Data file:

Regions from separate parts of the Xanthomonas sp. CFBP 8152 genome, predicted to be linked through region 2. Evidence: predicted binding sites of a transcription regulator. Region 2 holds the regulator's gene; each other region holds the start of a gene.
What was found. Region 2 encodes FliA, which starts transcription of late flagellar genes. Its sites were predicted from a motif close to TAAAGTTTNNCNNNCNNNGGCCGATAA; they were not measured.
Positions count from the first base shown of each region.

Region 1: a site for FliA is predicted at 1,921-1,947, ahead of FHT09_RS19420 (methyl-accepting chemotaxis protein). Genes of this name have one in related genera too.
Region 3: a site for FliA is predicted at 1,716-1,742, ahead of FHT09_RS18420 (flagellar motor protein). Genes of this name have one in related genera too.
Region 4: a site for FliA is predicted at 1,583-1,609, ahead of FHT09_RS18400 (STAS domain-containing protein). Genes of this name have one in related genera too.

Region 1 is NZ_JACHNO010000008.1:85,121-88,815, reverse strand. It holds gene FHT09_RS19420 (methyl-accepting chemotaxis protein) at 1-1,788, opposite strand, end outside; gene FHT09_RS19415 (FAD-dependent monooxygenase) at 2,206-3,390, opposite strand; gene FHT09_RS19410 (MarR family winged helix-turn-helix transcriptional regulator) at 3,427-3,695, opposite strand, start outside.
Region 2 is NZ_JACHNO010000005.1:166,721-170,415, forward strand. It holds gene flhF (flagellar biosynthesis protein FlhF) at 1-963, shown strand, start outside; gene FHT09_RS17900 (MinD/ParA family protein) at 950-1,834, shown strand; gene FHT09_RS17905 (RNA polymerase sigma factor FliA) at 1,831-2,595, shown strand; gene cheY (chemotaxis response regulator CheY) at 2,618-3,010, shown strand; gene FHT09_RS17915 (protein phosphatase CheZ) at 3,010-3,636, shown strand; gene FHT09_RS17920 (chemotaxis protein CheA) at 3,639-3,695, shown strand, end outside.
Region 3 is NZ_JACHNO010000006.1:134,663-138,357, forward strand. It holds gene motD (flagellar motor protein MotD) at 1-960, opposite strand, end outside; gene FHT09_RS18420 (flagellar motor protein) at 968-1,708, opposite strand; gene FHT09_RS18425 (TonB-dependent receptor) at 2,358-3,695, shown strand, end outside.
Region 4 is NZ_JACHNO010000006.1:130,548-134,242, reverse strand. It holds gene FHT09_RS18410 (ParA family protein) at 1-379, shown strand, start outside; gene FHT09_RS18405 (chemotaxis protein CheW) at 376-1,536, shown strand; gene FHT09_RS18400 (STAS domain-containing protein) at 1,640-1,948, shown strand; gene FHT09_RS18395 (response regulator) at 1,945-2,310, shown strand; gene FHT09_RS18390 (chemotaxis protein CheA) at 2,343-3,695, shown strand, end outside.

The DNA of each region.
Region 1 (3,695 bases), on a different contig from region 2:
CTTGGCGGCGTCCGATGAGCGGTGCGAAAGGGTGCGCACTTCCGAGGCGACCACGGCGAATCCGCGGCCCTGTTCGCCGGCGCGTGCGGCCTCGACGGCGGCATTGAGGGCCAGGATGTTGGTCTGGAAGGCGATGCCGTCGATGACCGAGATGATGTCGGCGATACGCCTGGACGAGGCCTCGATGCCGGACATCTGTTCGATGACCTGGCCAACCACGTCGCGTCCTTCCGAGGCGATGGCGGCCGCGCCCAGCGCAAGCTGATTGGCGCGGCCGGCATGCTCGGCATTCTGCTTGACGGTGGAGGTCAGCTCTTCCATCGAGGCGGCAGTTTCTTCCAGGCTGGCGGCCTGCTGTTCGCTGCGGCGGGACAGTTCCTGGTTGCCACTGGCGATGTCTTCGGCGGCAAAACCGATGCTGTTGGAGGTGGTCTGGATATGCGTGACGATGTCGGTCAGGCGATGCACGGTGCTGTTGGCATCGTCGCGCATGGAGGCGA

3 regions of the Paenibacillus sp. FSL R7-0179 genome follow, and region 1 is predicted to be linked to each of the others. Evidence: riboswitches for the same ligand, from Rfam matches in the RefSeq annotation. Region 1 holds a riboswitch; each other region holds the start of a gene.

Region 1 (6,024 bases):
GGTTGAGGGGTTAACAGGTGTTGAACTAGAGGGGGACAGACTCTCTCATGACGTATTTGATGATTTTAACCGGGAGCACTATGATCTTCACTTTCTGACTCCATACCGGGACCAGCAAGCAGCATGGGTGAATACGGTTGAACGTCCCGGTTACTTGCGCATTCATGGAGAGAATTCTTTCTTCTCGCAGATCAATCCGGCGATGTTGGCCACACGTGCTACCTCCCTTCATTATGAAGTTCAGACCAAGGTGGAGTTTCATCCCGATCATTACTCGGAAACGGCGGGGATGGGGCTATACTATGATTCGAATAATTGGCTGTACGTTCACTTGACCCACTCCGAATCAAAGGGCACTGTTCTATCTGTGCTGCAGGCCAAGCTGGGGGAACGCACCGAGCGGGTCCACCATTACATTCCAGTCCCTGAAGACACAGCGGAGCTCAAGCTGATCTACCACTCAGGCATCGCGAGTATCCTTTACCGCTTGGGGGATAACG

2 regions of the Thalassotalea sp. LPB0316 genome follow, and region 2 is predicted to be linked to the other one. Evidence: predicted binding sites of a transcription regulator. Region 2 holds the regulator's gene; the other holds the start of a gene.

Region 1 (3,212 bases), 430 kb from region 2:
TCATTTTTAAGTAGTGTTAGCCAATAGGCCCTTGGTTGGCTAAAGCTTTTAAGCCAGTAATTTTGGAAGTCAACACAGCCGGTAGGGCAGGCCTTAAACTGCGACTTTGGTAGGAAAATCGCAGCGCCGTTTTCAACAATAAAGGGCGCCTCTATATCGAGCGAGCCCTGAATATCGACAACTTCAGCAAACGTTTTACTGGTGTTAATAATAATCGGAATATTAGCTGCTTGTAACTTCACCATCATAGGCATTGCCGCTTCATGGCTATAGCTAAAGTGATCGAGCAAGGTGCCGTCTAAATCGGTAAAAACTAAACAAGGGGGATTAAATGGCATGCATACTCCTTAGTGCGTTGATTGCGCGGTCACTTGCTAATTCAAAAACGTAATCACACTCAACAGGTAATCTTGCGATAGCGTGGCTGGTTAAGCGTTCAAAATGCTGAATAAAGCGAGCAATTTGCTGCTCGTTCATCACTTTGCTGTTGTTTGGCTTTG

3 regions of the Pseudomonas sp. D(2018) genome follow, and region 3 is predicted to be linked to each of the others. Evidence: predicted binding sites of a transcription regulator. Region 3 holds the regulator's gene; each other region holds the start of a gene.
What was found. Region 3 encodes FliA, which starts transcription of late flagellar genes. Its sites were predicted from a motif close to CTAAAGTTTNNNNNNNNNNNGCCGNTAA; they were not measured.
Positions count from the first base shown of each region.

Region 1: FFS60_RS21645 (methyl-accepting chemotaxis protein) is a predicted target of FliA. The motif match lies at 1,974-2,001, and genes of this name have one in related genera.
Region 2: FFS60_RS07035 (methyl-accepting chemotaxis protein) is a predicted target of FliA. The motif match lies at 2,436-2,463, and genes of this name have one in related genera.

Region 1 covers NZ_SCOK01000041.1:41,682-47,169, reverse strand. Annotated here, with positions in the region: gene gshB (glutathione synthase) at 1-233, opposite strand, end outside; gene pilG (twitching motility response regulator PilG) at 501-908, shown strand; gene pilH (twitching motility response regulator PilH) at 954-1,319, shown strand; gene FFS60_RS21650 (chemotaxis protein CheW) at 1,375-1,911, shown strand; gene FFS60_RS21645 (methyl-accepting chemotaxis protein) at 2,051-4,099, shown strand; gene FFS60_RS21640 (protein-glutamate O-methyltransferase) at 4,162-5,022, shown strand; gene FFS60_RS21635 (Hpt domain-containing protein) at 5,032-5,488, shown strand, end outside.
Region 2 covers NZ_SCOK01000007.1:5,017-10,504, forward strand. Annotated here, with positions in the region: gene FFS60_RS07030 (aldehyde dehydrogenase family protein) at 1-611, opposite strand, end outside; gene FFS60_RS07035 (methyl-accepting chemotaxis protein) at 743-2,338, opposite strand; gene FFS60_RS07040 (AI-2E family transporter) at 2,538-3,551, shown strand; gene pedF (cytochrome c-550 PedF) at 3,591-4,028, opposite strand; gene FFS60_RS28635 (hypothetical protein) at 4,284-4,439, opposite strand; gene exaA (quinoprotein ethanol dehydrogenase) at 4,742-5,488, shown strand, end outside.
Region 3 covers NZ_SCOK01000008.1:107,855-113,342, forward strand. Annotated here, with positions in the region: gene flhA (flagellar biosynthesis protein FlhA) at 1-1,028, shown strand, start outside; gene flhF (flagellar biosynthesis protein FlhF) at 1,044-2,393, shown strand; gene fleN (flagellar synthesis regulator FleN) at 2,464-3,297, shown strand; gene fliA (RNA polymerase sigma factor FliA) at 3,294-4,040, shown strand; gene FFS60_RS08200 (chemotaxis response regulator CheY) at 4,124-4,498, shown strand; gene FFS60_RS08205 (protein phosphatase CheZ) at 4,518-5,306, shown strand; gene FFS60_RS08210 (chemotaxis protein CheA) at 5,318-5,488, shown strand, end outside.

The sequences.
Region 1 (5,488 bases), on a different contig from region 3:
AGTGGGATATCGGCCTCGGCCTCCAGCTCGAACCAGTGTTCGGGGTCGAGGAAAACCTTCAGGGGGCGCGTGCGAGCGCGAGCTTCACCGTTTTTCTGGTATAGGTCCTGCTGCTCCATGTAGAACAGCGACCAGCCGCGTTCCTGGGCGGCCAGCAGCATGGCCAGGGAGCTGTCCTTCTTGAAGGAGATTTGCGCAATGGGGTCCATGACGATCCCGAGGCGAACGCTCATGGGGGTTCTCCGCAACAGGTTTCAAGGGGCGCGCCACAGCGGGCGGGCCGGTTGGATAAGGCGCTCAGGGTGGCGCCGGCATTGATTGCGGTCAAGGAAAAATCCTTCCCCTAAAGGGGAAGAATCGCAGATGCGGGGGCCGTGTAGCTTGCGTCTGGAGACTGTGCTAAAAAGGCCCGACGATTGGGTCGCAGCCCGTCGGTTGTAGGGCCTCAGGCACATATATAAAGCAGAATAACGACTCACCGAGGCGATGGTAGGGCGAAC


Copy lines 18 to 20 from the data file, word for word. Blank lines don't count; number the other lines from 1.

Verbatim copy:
Region 1 (3,212 bases), 430 kb from region 2:
TCATTTTTAAGTAGTGTTAGCCAATAGGCCCTTGGTTGGCTAAAGCTTTTAAGCCAGTAATTTTGGAAGTCAACACAGCCGGTAGGGCAGGCCTTAAACTGCGACTTTGGTAGGAAAATCGCAGCGCCGTTTTCAACAATAAAGGGCGCCTCTATATCGAGCGAGCCCTGAATATCGACAACTTCAGCAAACGTTTTACTGGTGTTAATAATAATCGGAATATTAGCTGCTTGTAACTTCACCATCATAGGCATTGCCGCTTCATGGCTATAGCTAAAGTGATCGAGCAAGGTGCCGTCTAAATCGGTAAAAACTAAACAAGGGGGATTAAATGGCATGCATACTCCTTAGTGCGTTGATTGCGCGGTCACTTGCTAATTCAAAAACGTAATCACACTCAACAGGTAATCTTGCGATAGCGTGGCTGGTTAAGCGTTCAAAATGCTGAATAAAGCGAGCAATTTGCTGCTCGTTCATCACTTTGCTGTTGTTTGGCTTTG

3 regions of the Pseudomonas sp. D(2018) genome follow, and region 3 is predicted to be linked to each of the others. Evidence: predicted binding sites of a transcription regulator. Region 3 holds the regulator's gene; each other region holds the start of a gene.